I knew this relationship wasn’t going to last very long, so I didn't feel the need to slap the label on it. If your potential significant other isn’t defining the relationship, it's because they don't want you to be their girlfriend or boyfriend. 

3. If they aren’t your partner, then what are they?

Would you consider yourself single? Would you consider them just a friend? Just a friends with benefits?

You can't help but feel slightly dumb calling someone your boyfriend or girlfriend when you really haven’t clarified that with them.

Therefore, you can't help but feel kind of weird while attempting to explain to your mom who you’re bringing to your cousin's wedding, or to your coworker who you went to dinner with the night before. 

4. It’s disrespectful to you if he avoids having the conversation.

If you avoid defining the relationship because you think they should bring it up, you aren’t demanding any respect for yourself. If you are putting time and effort into a relationship, you deserve to have that recognized with the label of boyfriend or girlfriend.

For all you know they might avoid it until you bring it up. This could lead to months spent just being someone’s “plus one” when you actually are so much more than that.

5. You won't know how they describe you to others.

Imagine for one split second you are wrong and they don’t feel the exact same as you do. They aren’t hoping to date you, ever. They are keeping you around as a friends with benefits, which is exactly how they refer to you around their friends.

Wouldn’t you want to know sooner rather than later if the whole town thinks the two of you are just having casual sex?

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6. Giving up your single life shouldn’t scare you.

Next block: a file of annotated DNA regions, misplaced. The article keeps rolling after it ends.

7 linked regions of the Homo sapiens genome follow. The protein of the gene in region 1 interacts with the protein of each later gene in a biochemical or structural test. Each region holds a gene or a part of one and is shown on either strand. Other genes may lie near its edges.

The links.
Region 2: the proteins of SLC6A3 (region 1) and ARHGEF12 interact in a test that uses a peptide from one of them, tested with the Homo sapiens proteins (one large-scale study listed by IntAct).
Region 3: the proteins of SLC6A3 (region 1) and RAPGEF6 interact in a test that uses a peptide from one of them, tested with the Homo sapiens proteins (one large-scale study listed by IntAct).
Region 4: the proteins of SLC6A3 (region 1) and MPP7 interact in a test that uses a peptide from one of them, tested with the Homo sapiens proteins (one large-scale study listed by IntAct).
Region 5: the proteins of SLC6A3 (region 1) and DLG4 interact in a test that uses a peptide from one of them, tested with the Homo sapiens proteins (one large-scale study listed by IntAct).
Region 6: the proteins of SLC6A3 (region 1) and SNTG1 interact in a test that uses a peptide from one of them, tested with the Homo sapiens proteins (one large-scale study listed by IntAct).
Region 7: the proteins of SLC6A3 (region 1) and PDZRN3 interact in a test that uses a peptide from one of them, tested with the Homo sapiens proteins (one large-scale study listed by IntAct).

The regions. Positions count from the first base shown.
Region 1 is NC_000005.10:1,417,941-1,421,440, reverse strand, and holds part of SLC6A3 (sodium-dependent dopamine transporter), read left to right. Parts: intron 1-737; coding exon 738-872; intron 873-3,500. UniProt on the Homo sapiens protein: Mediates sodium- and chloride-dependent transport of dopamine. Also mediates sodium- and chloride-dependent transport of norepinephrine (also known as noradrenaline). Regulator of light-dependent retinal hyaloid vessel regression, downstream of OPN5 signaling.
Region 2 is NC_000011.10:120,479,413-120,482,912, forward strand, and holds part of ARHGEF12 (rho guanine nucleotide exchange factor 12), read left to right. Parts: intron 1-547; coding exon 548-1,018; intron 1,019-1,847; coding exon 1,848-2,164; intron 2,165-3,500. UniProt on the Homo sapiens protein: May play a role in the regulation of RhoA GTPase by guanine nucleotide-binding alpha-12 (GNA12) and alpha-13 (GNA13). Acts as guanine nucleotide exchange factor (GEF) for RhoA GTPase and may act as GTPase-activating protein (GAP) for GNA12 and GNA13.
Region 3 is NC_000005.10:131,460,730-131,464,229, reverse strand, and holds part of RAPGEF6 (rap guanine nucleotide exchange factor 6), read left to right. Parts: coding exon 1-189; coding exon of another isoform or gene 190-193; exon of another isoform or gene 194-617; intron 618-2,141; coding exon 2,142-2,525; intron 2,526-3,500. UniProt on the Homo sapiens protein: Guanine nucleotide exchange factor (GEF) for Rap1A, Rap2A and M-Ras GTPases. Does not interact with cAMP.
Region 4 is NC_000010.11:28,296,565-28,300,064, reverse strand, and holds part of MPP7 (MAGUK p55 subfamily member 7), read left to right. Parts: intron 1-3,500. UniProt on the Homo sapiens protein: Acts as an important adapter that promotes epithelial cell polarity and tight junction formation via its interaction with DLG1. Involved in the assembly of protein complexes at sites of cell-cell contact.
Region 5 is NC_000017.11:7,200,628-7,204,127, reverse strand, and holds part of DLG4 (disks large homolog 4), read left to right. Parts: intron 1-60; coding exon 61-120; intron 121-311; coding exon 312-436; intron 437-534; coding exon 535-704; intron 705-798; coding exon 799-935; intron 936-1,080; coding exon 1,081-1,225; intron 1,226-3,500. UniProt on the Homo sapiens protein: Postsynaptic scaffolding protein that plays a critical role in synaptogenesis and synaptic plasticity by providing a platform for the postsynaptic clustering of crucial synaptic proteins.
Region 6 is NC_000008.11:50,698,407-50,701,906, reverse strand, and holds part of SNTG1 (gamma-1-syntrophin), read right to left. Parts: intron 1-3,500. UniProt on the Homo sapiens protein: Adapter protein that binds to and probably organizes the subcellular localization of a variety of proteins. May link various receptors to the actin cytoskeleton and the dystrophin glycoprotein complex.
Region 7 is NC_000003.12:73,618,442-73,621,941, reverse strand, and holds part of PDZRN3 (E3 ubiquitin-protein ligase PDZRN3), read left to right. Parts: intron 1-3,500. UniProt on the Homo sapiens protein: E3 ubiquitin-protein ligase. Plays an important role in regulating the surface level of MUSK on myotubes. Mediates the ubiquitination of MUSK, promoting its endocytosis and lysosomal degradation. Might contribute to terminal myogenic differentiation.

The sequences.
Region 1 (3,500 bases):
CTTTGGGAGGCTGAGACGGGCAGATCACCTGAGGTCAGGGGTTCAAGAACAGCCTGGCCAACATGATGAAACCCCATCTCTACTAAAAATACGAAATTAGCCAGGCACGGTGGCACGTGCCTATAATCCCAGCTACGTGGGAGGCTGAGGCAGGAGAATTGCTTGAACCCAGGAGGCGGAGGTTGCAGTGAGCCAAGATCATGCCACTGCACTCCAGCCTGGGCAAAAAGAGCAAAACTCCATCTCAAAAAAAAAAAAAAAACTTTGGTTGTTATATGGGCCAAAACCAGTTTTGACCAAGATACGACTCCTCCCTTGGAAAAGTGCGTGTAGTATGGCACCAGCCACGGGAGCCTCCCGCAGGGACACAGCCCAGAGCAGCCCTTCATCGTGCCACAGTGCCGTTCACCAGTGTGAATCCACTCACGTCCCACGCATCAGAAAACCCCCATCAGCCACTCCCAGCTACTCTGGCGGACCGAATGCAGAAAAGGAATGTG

You likely have survived this before, and have likely survived a breakup as well. The key in that sentence is "you survived."

Your life is not at stake when you commit to a boyfriend or a girlfriend. You are still allowed to have fun both in your single life and in your taken life. Your life only changes as much as you want it to.

The single life is not all that great, so don’t be terrified to leave the lonely nights behind. 

7. It's a chance for you to go after what you want.

If you find yourself in the happy situation of having someone awesome in your life who makes you eager to abandon your single days, you need to man up and have the DTR conversation. It makes life easier for everyone. 

As juvenile as it may seem, it's more juvenile to avoid speaking your mind. Whether that conversation goes as planned or not, at least you figure out where you stand and what's actually going on with this relationship. Isn't that kind of the point of dating, after all? 

As humans, we categorize absolutely everything, and we take this up a notch when it comes to relationships and dating. Isn't that why we invented 90 different terms for dating and breaking up? (I’m referring to talking, benching, ghosting, shacking, and so on.)

Until you and your significant other decide that you’re actually carrying the term "boyfriend and girlfriend," you leave the door open for confusion. Don't do this to yourself and whomever you’d like to date.

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Karen & Kristy Ambrose are twins who are passionate about writing, especially about topics geared toward their fellow ladies. Follow them on Twitter or visit their website.